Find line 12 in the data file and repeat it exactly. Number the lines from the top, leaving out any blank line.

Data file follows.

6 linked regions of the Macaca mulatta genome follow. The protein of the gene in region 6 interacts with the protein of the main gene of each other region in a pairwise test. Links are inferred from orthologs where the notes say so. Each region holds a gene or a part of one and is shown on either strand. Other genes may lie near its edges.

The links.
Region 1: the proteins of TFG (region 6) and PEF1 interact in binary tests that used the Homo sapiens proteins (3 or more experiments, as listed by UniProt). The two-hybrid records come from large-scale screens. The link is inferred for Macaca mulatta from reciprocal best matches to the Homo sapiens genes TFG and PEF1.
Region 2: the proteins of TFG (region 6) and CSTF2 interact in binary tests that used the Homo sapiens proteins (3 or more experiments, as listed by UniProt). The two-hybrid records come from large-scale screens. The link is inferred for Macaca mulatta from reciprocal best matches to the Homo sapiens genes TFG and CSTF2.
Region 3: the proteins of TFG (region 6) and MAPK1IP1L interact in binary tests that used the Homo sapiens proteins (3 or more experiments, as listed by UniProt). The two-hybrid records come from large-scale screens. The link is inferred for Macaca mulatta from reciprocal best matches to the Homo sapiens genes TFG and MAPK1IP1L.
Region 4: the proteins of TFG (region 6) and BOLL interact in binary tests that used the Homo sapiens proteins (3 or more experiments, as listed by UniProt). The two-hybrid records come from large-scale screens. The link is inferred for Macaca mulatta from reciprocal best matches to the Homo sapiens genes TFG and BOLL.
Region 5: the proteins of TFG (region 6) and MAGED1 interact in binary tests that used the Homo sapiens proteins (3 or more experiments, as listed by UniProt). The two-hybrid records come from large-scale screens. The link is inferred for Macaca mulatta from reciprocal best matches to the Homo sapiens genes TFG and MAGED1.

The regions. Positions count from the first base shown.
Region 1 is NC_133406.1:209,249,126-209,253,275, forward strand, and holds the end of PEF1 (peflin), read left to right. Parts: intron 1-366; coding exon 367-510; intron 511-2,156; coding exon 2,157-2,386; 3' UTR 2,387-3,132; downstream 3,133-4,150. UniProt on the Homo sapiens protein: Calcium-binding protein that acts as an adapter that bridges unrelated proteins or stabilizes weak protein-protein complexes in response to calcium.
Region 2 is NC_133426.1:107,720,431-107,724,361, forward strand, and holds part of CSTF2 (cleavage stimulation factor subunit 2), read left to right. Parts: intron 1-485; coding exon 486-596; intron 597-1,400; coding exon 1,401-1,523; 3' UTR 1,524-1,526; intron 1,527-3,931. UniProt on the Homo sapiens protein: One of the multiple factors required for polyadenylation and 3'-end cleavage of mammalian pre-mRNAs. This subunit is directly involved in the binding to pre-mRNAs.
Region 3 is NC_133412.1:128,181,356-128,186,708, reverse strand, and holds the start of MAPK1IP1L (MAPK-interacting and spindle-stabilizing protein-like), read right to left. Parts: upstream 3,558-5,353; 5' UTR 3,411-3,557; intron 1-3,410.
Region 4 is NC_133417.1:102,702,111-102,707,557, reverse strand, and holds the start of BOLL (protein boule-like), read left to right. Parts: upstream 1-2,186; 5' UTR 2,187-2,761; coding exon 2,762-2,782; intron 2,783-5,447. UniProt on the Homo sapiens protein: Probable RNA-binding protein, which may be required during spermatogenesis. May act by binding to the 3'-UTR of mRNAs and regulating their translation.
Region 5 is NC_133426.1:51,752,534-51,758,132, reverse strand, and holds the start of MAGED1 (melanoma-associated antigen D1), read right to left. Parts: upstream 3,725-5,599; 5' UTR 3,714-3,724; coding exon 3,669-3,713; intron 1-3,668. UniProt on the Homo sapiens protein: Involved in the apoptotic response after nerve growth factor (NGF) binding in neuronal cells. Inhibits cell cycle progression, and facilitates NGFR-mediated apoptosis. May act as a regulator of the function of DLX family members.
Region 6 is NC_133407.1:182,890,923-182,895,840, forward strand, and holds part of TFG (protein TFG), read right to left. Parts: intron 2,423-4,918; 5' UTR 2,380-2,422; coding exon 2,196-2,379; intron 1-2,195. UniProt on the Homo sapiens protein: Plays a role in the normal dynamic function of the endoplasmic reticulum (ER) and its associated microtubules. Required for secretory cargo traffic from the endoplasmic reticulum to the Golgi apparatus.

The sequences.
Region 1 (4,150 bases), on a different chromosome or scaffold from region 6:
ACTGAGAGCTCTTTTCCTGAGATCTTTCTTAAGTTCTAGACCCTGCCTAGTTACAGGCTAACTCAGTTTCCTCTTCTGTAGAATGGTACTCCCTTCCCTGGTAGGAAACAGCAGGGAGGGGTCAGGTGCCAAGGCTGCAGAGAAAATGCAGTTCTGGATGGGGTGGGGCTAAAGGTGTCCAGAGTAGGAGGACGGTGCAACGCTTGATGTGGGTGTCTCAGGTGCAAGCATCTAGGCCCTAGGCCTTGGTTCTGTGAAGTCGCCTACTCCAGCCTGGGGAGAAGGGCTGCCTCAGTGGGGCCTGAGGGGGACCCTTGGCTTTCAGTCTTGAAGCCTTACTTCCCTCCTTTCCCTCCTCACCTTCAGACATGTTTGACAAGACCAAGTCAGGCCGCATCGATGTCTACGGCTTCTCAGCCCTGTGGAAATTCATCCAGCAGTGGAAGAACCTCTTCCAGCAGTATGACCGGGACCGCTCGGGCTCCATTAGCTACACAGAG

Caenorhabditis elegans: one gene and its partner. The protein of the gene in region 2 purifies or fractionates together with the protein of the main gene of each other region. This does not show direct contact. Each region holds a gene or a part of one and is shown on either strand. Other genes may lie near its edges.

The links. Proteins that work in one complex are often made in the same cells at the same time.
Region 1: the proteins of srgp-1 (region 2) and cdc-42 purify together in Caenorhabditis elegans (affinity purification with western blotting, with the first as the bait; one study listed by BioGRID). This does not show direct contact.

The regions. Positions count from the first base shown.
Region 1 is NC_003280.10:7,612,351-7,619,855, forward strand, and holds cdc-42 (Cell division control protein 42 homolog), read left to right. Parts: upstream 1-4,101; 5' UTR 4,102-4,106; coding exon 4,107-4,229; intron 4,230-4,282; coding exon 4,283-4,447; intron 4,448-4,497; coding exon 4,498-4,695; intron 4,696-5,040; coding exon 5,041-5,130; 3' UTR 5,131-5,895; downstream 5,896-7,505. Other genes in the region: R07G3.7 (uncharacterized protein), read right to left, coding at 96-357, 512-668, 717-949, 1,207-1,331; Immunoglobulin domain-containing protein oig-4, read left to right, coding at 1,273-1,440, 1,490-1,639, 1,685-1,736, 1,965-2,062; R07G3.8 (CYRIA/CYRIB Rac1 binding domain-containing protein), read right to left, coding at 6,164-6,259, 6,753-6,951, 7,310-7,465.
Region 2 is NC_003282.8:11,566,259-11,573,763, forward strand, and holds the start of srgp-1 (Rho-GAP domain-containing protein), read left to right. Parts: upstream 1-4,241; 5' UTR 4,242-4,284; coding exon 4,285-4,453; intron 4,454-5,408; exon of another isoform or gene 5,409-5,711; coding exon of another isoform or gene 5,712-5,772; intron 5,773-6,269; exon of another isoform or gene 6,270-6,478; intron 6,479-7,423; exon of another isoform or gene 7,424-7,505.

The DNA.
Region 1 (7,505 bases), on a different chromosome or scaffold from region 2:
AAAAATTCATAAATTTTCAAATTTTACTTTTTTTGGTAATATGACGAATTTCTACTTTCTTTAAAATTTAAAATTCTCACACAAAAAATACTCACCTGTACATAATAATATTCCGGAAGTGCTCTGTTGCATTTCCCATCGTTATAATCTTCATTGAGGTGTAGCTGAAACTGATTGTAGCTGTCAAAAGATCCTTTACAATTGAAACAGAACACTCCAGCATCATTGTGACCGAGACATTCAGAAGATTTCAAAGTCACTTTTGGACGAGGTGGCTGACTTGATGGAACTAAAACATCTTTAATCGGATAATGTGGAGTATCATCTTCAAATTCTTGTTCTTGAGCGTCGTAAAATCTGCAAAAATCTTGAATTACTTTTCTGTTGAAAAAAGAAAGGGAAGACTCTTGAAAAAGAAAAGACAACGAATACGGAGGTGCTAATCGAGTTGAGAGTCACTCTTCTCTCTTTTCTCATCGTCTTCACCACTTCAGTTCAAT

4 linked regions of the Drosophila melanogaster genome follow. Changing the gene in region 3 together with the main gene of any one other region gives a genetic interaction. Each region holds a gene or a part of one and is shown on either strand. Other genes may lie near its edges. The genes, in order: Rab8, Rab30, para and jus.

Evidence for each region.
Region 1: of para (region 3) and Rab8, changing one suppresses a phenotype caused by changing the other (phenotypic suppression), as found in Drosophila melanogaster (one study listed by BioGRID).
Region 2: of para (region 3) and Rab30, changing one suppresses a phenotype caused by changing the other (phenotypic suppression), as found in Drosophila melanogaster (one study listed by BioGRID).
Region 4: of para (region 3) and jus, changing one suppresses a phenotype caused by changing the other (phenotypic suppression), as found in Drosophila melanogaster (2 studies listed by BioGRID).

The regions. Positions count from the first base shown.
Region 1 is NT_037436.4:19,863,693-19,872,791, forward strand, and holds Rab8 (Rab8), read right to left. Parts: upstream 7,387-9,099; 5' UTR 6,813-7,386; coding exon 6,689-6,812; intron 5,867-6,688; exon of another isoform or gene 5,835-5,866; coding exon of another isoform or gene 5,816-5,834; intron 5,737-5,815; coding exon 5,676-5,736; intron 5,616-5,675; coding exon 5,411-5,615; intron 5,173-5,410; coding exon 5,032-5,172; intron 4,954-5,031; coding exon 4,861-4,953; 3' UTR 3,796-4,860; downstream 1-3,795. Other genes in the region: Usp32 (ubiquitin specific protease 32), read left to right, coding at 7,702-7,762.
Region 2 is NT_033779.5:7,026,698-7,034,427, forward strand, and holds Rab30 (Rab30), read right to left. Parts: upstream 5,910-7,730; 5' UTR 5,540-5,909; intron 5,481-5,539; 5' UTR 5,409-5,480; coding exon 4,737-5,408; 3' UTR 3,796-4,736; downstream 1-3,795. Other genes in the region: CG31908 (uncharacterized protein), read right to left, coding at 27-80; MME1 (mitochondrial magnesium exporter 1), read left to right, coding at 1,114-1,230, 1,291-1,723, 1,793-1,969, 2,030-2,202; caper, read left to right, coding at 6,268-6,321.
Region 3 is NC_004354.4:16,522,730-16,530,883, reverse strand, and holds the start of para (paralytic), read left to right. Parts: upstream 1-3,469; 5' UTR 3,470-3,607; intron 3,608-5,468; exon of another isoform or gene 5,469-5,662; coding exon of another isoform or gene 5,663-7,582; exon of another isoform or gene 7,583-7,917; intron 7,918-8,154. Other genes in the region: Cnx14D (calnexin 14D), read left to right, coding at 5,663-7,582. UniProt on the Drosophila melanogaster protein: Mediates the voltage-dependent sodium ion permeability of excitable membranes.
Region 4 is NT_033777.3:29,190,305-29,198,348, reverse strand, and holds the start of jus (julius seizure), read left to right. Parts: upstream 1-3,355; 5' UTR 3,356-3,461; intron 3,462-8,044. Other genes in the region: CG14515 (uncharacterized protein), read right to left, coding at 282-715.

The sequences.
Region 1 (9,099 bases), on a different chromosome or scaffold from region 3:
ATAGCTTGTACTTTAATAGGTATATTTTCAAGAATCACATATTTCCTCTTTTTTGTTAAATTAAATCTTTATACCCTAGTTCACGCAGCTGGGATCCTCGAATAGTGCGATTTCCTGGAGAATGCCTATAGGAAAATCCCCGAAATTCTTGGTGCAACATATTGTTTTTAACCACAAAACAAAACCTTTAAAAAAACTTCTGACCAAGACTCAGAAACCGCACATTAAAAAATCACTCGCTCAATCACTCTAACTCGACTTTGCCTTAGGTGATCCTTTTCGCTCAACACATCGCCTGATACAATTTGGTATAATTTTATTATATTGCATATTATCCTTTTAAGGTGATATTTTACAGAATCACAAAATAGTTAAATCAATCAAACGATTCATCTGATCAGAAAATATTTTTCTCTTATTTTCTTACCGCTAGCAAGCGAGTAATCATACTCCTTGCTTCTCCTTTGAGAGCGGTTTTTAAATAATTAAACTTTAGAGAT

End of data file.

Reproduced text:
Region 4 is NC_133417.1:102,702,111-102,707,557, reverse strand, and holds the start of BOLL (protein boule-like), read left to right. Parts: upstream 1-2,186; 5' UTR 2,187-2,761; coding exon 2,762-2,782; intron 2,783-5,447. UniProt on the Homo sapiens protein: Probable RNA-binding protein, which may be required during spermatogenesis. May act by binding to the 3'-UTR of mRNAs and regulating their translation.